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Nelson Education > School > Mathematics K-8 > Mathematics 3 > Parent Centre > Web Quests
 

Web Quests

CHAPTER 3

NAMES, NAMES, NAMES

The Web Activity for Chapter 3 asks your child to explore data on several websites and then to create graphs using this information. Each of the websites presents the reader with information about the most popular baby names chosen by parents each year. Four of the sites present data from Canadian provinces and one site gives favourite names from an American source. Many children are interested in names and are particularly excited if they see their own name in a list. This exploration will allow your child to see that the popularity of names has changed over time and that some names can be considered 'popular' while others are 'unique'. Your child can find out which category their name falls under.

During the data management unit, your child has been collecting and sorting information (data) and then placing this data in charts, pictographs and bar graphs. A pictograph is a graph that uses symbols, or small pictures, to represent data. Your child has learned that these symbols can represent more than one, and so they may choose to use a symbol such as J to represent 5 people. Your child can also choose to make a bar graph to represent the information and should be encouraged to use a scale on the vertical axis (e.g. counting by 5's).

Before logging on to the websites talk to your child about names in your own family. You might discuss common first names in your family and discuss how or why your child's name was chosen. Your child could explain what their favourite name is and explain to you why they like that name.

Popular names in Nova Scotia

Baby's Most Chosen Names in Saskatchewan

Baby Boy's Names in Alberta

Baby Girl's Names in Alberta

Baby's Most Chosen Name in British Columbia

Most Popular baby names in the last 120 years

If you decide to introduce your child to only one site, it is useful to know that the Alberta references are the most complex to use because they list all the names in alphabetical order rather than in order of popularity. The American site provides a very complete list with information from many years of data. Look at the sites before helping your child to find the information they will graph.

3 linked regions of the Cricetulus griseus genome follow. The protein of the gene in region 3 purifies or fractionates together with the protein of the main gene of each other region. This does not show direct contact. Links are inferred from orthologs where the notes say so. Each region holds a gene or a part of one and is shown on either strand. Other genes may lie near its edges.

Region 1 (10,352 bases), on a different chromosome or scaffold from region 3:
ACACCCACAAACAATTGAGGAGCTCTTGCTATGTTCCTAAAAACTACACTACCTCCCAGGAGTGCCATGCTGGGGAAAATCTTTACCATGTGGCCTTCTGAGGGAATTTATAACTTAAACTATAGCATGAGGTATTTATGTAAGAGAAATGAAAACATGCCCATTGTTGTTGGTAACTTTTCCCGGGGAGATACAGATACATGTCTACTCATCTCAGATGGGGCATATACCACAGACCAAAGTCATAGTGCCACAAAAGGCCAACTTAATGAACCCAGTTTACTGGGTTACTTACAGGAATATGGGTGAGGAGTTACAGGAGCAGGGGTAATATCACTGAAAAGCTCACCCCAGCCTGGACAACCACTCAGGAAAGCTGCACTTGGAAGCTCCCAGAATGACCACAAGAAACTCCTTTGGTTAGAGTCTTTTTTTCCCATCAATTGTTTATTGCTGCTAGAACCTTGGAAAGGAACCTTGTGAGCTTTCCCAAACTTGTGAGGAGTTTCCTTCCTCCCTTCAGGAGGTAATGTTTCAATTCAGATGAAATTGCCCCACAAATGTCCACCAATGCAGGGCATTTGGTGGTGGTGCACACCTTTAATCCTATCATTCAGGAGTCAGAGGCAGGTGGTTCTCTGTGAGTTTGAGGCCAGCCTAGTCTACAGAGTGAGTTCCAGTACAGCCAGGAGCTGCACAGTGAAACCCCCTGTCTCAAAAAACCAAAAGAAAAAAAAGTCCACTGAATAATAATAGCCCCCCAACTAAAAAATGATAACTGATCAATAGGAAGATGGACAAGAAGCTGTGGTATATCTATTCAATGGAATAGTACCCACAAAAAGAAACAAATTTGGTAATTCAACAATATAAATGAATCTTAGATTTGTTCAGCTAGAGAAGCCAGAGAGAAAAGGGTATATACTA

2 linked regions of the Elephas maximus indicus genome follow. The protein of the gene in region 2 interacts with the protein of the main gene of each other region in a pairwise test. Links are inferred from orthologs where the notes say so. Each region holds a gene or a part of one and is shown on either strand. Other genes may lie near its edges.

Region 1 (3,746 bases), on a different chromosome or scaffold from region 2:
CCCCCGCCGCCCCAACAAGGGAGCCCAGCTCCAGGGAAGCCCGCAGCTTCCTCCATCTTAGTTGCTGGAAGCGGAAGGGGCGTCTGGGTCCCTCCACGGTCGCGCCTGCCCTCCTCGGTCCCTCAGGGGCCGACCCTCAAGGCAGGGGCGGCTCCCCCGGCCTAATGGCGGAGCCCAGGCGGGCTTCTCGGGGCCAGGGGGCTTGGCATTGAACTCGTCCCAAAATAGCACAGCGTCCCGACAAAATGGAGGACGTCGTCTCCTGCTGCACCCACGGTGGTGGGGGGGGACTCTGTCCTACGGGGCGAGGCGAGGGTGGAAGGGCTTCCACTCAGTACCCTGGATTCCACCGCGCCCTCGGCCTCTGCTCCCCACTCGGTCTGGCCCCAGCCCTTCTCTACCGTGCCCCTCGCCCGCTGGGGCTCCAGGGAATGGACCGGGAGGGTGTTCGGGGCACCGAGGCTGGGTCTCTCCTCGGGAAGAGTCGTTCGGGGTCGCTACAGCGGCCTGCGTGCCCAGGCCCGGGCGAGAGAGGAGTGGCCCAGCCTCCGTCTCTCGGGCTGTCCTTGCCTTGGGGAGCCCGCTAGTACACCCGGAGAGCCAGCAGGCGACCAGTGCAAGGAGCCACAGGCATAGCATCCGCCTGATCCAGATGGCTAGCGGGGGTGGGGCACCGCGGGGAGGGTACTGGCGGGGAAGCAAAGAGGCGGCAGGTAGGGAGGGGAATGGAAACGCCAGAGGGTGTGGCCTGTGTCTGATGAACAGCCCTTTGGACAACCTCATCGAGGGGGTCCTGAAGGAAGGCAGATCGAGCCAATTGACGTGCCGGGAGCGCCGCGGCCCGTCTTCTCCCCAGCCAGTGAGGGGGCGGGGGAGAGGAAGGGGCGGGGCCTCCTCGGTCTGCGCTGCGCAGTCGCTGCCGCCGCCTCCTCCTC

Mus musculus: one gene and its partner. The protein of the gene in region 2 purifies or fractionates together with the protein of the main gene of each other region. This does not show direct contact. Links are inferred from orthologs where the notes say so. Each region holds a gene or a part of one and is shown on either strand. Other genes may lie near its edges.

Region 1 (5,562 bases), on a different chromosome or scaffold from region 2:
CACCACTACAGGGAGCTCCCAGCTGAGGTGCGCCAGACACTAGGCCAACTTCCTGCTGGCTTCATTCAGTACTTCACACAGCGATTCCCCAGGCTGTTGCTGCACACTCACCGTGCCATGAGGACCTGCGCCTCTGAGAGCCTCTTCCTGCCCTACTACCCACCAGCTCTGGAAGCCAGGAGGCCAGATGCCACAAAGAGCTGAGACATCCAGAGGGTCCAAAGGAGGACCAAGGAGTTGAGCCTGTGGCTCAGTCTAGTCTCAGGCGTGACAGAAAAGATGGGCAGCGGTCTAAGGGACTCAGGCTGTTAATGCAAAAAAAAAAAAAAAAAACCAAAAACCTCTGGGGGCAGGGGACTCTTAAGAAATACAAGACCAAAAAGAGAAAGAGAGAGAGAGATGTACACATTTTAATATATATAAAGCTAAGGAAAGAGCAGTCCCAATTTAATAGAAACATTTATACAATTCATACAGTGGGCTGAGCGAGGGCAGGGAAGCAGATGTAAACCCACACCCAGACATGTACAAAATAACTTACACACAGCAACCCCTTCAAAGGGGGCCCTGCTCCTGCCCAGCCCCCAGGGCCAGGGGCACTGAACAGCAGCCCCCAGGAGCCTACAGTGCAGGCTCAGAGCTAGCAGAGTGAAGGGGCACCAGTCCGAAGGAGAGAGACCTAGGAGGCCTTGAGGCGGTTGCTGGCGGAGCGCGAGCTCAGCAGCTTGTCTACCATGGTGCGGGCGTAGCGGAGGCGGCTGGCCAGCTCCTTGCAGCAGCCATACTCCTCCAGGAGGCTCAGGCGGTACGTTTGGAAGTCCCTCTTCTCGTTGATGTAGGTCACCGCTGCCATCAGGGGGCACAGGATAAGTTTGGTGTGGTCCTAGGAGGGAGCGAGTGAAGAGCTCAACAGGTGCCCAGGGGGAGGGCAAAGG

Allow your child time to take the information from the various sites and place the information into the Organizational Charts Form and Letter Form that have been provided. This will help them to find similarities and differences in the information and also help them to decide about the type of graph that they will make to display the information.

While your child is exploring the websites, ask:

"How is the information in the different charts the same and different? Are some names popular in all provinces, but in different orders?"

"Are the same names popular each year? Explain."

"Is your name on any of the lists? Explain why you think it is or is not there."

"What year were you born? Is you name on a list for that year?"

"If all the lists are slightly different, how can the company use this information to help them decide which nameplates to make?"

Your child may need some assistance to create the graphs. Ask your child to tell you what scale they will use on their graph before they begin. Remind your child that the scale should make it easier to make and read the graph. Ask:

"Why did the scale make sense for those numbers?"

"What does the graph tell you about the most popular names in that province?"

You child will have more success creating a bar graph if they use grid paper. Grid (or graph) paper of various kinds is available for printing from Graph Paper Printer.

Your child should be familiar with the following vocabulary to describe the graphs:

data, tally chart, pictograph, bar graph, scale, axis (plural axes), most popular, least popular.

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